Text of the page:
« PreviousContinue »
This volume was prepared and edited by authority of the State of New Jersey, at the request of the New Jersey Historical Society, and under the direction of the Committee on Colonial Documents,
ERNEST C. RICHARDSON,
JOSEPH F. FOLSOM,
HIRAM E. DEATS.
New Jersey Historical Society.
RELATING TO THE
STATE OF NEW JERSEY
A. VAN DOREN HONEYMAN
Tenth VOLUME OF EXTRACTS FROM AMERICAN
NEWSPAPERS RELATING TO NEW JERSEY
PATERSON, N. J.:
THE CALI. PRINTING AND PUBLISHING Co,
This volume is the Tenth, in order of newspaper dates, of the “First Series” of newspaper extracts, and comprises copies of practically all newspaper items and advertisements in the New York and Philadelphia newspapers during the period from July, 1773, to and including the year 1774.
At the time of the death of Mr. William Nelson, which occurred August 10, 1914, the extracts to page 374 had been edited by him and were in type; he had read the proofs of the same, excepting a few pages, and the matter had also been mostly printed. The delay in progressing with the work until the present time has been due to the lack of a sufficient appropriation by the Legislature to complete other volumes still more advanced in the printing, but which have now appeared.
Following the example set in Volume IV of the Second Series, issued earlier in this present year, and in order that extracts to the end of the year 1774 might be comprised in this volume, smaller type has been used for the matter succeeding page 374.
The alterations in the style of printing, which, it is hoped, will be commended, are: First, modernizing the original overcapitalization; second, abrogating such display lines as were used when the matter was an advertisement; third, changing the numerous and unnecessary italic letters of words and entire articles. Such changes make easier reading. The language, however, is faithful to the original, including spelling and punctuation. The retention of both spelling and punctuation seemed desirable, as giving a quaintness to the original. True, some of the spellings may have been only blunders of type, but we cannot always be sure of it. For example, the word "gaol,” as jail was formerly spelled, is often spelled "goal,” but the very frequent repetition of this mode of spelling seems to indicate that both modes were in use.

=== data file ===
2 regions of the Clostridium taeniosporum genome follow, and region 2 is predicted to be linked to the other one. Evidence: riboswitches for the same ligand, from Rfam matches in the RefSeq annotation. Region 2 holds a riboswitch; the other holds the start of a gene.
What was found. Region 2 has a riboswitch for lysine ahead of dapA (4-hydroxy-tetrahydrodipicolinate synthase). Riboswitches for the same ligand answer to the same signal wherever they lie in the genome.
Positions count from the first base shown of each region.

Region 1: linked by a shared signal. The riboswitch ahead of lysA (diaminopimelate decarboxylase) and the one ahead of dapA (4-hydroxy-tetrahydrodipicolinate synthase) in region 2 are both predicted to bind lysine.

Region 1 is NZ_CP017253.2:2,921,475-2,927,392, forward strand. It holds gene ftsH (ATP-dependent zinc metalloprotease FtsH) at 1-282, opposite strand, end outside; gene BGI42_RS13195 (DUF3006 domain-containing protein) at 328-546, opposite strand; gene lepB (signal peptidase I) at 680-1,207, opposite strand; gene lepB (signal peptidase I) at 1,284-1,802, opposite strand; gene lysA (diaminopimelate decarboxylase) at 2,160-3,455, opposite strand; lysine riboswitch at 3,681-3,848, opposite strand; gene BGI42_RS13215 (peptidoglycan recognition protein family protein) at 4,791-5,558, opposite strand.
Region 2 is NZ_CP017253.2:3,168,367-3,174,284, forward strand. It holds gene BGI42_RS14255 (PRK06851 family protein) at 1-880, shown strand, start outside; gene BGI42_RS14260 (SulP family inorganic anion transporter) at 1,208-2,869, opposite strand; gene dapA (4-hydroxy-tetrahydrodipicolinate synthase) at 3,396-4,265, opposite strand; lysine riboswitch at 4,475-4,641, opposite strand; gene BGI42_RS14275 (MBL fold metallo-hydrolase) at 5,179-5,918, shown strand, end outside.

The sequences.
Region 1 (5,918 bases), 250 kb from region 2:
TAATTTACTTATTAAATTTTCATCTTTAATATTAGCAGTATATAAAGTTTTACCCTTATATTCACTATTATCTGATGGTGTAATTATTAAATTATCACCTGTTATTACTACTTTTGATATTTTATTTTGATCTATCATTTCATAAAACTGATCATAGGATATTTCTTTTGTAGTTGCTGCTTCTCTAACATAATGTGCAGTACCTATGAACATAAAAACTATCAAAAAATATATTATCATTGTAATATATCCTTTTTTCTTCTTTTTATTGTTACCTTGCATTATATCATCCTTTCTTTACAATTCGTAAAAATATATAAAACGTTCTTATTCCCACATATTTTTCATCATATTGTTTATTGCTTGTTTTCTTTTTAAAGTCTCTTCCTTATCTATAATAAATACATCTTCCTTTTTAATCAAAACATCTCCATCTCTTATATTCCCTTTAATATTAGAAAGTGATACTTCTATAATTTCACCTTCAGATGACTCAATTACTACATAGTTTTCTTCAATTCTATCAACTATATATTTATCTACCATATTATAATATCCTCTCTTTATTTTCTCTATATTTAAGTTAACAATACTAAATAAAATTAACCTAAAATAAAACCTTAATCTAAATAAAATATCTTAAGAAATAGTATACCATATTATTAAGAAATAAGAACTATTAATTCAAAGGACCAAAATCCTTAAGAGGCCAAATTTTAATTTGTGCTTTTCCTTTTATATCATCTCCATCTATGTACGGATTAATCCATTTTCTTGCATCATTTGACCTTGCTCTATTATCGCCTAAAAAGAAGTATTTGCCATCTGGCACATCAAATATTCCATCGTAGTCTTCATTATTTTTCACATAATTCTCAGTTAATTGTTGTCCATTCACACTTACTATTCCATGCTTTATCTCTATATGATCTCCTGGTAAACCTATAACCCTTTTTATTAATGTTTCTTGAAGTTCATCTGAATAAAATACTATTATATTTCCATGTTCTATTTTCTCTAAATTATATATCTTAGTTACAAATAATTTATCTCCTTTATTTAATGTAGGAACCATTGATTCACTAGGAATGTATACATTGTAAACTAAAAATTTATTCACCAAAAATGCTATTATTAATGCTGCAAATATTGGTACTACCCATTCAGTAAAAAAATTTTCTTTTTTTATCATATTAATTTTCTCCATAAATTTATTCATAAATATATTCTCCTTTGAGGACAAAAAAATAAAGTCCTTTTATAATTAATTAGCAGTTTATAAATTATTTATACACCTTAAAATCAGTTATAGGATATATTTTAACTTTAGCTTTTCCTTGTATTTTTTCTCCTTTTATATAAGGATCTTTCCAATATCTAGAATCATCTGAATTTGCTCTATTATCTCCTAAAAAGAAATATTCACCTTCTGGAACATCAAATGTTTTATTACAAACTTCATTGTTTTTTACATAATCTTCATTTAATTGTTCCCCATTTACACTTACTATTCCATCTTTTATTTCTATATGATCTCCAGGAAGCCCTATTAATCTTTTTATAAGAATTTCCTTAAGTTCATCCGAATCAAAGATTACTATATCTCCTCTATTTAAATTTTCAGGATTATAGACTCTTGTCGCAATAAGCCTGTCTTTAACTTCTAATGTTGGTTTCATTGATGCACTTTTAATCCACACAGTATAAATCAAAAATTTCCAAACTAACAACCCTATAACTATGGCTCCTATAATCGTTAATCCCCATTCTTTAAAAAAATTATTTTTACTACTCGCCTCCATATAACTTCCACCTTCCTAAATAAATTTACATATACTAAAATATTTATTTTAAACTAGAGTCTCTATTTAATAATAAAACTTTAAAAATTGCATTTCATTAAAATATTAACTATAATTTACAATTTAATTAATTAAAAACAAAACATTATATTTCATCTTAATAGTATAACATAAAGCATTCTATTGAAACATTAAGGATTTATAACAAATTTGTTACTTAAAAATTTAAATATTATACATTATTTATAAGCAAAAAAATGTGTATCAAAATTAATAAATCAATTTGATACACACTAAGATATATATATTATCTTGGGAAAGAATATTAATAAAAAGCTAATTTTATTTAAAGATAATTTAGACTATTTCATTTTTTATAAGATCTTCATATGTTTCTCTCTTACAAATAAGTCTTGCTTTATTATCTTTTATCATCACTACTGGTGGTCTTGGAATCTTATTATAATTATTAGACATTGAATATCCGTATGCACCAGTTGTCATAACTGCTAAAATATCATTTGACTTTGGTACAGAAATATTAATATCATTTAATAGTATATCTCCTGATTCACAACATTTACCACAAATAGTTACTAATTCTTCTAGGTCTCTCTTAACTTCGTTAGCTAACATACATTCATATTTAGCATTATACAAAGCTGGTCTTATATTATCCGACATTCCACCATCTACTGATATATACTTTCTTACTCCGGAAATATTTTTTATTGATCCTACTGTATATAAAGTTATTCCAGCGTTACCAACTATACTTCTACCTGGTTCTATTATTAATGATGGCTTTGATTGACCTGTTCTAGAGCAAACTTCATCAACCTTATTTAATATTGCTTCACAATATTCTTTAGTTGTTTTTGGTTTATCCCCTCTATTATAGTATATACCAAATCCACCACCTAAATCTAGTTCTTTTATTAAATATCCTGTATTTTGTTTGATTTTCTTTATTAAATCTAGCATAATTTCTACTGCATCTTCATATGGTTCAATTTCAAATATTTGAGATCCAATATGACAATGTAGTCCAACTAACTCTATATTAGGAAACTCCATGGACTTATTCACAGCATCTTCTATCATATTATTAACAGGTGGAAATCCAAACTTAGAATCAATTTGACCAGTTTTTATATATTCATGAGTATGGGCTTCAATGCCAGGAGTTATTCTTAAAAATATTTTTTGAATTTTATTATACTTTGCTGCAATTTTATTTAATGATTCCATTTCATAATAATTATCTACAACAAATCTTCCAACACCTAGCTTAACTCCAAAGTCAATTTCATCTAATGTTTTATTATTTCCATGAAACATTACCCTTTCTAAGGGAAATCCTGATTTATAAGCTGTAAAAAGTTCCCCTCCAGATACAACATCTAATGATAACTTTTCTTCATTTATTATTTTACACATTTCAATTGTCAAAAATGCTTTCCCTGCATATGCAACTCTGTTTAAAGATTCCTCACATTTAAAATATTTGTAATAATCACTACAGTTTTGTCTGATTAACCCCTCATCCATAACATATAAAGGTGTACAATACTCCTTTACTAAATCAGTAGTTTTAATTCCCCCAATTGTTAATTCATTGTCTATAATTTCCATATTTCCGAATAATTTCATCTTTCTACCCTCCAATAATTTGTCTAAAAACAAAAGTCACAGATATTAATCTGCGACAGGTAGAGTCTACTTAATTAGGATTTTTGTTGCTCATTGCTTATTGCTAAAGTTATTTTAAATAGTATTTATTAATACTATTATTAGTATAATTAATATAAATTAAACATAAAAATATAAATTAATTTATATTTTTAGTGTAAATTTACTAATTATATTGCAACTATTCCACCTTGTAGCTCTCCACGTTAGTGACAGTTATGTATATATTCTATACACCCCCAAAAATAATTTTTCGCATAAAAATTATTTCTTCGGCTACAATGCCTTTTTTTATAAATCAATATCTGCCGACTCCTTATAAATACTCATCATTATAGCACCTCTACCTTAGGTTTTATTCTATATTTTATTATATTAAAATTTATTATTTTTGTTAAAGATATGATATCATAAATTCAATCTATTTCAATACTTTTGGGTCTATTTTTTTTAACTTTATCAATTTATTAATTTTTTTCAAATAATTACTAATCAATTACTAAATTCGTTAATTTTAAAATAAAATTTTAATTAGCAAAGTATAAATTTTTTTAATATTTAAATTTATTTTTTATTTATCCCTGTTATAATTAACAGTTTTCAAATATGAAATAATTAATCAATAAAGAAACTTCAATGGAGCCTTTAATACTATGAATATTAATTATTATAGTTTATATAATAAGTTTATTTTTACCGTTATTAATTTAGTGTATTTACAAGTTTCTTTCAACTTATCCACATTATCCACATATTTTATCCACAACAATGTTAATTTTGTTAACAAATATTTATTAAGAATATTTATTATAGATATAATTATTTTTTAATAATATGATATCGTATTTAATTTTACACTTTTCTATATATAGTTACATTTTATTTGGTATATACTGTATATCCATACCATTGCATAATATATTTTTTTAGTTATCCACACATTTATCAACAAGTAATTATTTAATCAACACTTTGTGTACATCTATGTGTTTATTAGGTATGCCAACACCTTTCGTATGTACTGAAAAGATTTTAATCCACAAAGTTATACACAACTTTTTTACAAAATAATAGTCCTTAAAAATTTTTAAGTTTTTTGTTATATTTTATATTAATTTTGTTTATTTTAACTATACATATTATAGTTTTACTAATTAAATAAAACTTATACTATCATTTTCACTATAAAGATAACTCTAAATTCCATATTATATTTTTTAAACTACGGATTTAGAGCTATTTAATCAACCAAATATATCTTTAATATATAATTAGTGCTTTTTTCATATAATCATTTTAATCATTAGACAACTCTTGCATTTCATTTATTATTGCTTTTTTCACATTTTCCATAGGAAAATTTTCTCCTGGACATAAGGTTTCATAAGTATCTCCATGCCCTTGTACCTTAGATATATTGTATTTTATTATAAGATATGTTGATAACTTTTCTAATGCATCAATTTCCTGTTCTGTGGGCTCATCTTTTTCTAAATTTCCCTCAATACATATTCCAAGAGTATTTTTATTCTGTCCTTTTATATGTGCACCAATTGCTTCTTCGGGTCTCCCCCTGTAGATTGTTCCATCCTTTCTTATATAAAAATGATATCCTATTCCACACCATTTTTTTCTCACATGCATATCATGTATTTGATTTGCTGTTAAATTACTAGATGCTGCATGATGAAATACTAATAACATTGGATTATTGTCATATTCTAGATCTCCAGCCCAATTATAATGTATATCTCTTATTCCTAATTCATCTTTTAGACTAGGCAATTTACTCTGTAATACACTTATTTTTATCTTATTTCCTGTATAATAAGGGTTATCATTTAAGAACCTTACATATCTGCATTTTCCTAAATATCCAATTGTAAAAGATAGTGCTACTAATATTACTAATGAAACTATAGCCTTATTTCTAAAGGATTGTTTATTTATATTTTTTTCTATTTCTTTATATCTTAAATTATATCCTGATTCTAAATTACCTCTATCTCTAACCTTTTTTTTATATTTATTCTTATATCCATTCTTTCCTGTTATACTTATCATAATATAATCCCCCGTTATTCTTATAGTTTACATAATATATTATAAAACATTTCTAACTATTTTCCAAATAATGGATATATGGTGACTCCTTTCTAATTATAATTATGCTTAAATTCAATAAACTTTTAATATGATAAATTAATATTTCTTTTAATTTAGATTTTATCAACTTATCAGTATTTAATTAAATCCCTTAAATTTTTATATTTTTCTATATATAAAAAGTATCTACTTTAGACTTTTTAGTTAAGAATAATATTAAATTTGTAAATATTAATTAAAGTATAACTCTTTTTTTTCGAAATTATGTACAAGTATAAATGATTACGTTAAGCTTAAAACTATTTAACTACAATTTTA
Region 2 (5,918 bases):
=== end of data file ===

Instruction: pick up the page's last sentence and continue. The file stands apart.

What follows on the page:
That which is sure to hold the attention of many readers of this volume is the definite and determined stand taken by leading patriots of New Jersey on the "tyrannous acts” of the British Parliament. Events were swiftly leading toward the near time when the Colonies were to declare themselves free and independent of Great Britain. Vigorous communications early began to appear in the newspapers both against and for the measures adopted by the mother country, and soon in the various counties of the State meetings of the freeholders passed sturdy resolutions on the subject. The first resolutions chronicled appear to have been passed by the freeholders of Lower Freehold township, Monmouth County, June 6, 1774 (see page 413), and others to follow were held in the counties of Essex, Bergen, Morris, Somerset, Hunterdon, Middlesex, Salem, Sussex and Gloucester.
One more volume, to be numbered Volume XXX, should contain the newspaper extracts for 1775, and this will probably complete the entire series of extracts contemplated for publication by the New Jersey Historical Society. There would then have been published transcripts from newspapers relating to New Jersey during the period from 1704, when the first American newspaper was published (in Boston) until July, 1782, almost at the close of the American Revolution.
A. VAN DOREN HONEYMAN. September, 1917.